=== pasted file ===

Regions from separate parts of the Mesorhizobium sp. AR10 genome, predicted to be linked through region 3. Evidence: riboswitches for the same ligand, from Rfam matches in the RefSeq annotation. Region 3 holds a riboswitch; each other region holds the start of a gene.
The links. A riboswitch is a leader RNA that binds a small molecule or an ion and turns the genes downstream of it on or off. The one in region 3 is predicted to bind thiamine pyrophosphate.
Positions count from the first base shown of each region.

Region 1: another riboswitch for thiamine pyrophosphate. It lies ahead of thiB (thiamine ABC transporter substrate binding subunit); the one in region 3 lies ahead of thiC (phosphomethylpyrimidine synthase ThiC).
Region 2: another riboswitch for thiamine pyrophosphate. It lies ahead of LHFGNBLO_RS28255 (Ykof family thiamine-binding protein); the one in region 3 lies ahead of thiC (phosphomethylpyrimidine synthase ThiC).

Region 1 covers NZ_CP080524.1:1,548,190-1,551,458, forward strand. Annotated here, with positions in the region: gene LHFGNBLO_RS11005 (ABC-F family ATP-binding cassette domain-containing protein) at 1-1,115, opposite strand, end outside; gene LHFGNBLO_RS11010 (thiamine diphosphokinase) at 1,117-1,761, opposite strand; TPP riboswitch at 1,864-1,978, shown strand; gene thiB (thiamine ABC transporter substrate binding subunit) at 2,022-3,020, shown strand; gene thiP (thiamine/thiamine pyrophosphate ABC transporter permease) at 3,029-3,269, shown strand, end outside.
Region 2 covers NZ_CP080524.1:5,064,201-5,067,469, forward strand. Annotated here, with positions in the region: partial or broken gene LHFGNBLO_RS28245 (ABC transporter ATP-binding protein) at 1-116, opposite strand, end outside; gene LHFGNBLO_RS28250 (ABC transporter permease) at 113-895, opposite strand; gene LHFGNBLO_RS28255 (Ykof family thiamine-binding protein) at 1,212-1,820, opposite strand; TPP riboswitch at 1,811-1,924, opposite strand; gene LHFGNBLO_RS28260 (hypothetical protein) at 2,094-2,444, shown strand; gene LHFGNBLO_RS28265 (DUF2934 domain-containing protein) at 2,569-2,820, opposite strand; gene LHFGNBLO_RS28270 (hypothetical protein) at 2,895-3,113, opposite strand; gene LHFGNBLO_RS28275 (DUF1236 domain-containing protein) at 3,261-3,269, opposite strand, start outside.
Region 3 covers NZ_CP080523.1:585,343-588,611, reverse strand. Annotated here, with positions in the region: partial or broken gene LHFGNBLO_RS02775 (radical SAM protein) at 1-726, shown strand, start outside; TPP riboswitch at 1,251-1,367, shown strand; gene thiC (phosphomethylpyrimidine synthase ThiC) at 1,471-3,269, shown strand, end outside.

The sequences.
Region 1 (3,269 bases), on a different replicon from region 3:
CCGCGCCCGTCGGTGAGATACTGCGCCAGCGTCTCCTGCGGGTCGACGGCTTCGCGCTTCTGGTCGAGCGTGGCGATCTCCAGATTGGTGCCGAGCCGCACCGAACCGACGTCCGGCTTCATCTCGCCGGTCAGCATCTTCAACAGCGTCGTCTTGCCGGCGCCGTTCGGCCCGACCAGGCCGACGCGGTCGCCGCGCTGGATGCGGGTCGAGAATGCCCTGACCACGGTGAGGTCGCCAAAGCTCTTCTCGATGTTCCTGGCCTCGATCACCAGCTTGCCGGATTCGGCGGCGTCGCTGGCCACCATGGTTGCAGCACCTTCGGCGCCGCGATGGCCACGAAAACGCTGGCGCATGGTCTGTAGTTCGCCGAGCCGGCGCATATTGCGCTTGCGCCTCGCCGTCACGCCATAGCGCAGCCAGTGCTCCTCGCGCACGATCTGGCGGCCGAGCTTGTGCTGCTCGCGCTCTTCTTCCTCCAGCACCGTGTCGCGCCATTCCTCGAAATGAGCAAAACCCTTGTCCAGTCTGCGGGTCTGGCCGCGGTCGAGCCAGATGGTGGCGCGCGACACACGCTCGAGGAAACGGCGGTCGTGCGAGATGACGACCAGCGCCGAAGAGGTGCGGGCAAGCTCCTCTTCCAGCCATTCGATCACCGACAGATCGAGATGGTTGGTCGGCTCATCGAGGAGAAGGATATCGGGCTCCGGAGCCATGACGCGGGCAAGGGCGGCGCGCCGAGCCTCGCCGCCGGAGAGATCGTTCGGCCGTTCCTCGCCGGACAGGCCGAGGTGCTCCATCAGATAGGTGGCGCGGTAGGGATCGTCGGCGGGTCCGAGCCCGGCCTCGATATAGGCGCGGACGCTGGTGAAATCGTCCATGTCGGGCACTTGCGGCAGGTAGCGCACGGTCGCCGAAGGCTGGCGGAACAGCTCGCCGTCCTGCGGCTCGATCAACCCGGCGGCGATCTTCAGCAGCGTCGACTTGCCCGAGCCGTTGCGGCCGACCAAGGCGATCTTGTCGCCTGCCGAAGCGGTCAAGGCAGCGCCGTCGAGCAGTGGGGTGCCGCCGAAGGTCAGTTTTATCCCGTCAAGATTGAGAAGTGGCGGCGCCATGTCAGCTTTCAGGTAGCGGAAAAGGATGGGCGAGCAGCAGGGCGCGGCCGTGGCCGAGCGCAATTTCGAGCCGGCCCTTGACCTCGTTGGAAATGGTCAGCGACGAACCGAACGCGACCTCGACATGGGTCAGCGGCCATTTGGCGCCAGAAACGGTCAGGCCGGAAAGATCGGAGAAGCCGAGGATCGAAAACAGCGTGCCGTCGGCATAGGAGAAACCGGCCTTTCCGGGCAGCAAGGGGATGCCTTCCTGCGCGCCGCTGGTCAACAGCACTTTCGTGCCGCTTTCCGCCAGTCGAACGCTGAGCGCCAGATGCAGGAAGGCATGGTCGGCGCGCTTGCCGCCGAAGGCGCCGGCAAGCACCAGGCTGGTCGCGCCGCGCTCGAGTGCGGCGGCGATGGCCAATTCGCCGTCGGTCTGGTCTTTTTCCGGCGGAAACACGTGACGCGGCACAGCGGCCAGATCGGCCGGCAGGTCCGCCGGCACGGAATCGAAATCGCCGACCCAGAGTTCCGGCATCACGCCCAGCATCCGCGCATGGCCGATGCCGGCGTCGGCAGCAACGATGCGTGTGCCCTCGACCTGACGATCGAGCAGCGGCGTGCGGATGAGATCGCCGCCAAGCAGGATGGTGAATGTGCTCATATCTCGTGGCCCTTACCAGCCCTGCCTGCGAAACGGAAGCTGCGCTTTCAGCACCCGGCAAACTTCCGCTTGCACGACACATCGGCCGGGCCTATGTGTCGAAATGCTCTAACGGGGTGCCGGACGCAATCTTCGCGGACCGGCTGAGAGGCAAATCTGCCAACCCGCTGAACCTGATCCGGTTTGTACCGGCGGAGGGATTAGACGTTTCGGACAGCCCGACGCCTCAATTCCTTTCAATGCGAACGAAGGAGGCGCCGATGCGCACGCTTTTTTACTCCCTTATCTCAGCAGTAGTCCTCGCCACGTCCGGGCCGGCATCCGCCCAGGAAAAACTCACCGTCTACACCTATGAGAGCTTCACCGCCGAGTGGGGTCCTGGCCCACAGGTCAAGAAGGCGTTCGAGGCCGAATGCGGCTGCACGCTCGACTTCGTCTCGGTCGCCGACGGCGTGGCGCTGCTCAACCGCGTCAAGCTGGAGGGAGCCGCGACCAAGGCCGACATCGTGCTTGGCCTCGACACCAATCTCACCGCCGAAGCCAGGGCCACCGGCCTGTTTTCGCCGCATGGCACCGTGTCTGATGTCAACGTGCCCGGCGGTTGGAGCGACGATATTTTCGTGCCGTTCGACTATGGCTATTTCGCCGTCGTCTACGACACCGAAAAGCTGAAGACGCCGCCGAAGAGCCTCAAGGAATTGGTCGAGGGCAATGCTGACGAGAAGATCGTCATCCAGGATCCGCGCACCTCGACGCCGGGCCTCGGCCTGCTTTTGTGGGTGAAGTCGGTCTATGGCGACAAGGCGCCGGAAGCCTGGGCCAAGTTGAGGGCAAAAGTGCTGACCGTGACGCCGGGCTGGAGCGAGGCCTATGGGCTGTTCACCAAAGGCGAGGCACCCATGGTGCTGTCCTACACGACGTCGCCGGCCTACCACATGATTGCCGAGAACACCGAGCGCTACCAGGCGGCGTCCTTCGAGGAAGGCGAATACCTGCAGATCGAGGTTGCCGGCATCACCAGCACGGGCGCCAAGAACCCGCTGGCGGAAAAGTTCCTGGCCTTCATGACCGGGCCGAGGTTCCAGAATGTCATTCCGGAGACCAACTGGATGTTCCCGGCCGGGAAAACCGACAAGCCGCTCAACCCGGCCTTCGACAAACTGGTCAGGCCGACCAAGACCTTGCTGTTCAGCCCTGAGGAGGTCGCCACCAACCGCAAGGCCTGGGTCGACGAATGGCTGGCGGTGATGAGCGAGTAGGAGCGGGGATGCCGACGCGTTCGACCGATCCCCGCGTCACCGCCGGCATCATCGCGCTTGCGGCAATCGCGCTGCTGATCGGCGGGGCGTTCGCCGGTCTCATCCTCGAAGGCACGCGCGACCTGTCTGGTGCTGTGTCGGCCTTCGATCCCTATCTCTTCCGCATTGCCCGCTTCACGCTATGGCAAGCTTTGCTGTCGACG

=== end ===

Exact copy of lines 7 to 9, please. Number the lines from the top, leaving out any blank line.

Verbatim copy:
Region 2 covers NZ_CP080524.1:5,064,201-5,067,469, forward strand. Annotated here, with positions in the region: partial or broken gene LHFGNBLO_RS28245 (ABC transporter ATP-binding protein) at 1-116, opposite strand, end outside; gene LHFGNBLO_RS28250 (ABC transporter permease) at 113-895, opposite strand; gene LHFGNBLO_RS28255 (Ykof family thiamine-binding protein) at 1,212-1,820, opposite strand; TPP riboswitch at 1,811-1,924, opposite strand; gene LHFGNBLO_RS28260 (hypothetical protein) at 2,094-2,444, shown strand; gene LHFGNBLO_RS28265 (DUF2934 domain-containing protein) at 2,569-2,820, opposite strand; gene LHFGNBLO_RS28270 (hypothetical protein) at 2,895-3,113, opposite strand; gene LHFGNBLO_RS28275 (DUF1236 domain-containing protein) at 3,261-3,269, opposite strand, start outside.
Region 3 covers NZ_CP080523.1:585,343-588,611, reverse strand. Annotated here, with positions in the region: partial or broken gene LHFGNBLO_RS02775 (radical SAM protein) at 1-726, shown strand, start outside; TPP riboswitch at 1,251-1,367, shown strand; gene thiC (phosphomethylpyrimidine synthase ThiC) at 1,471-3,269, shown strand, end outside.

The sequences.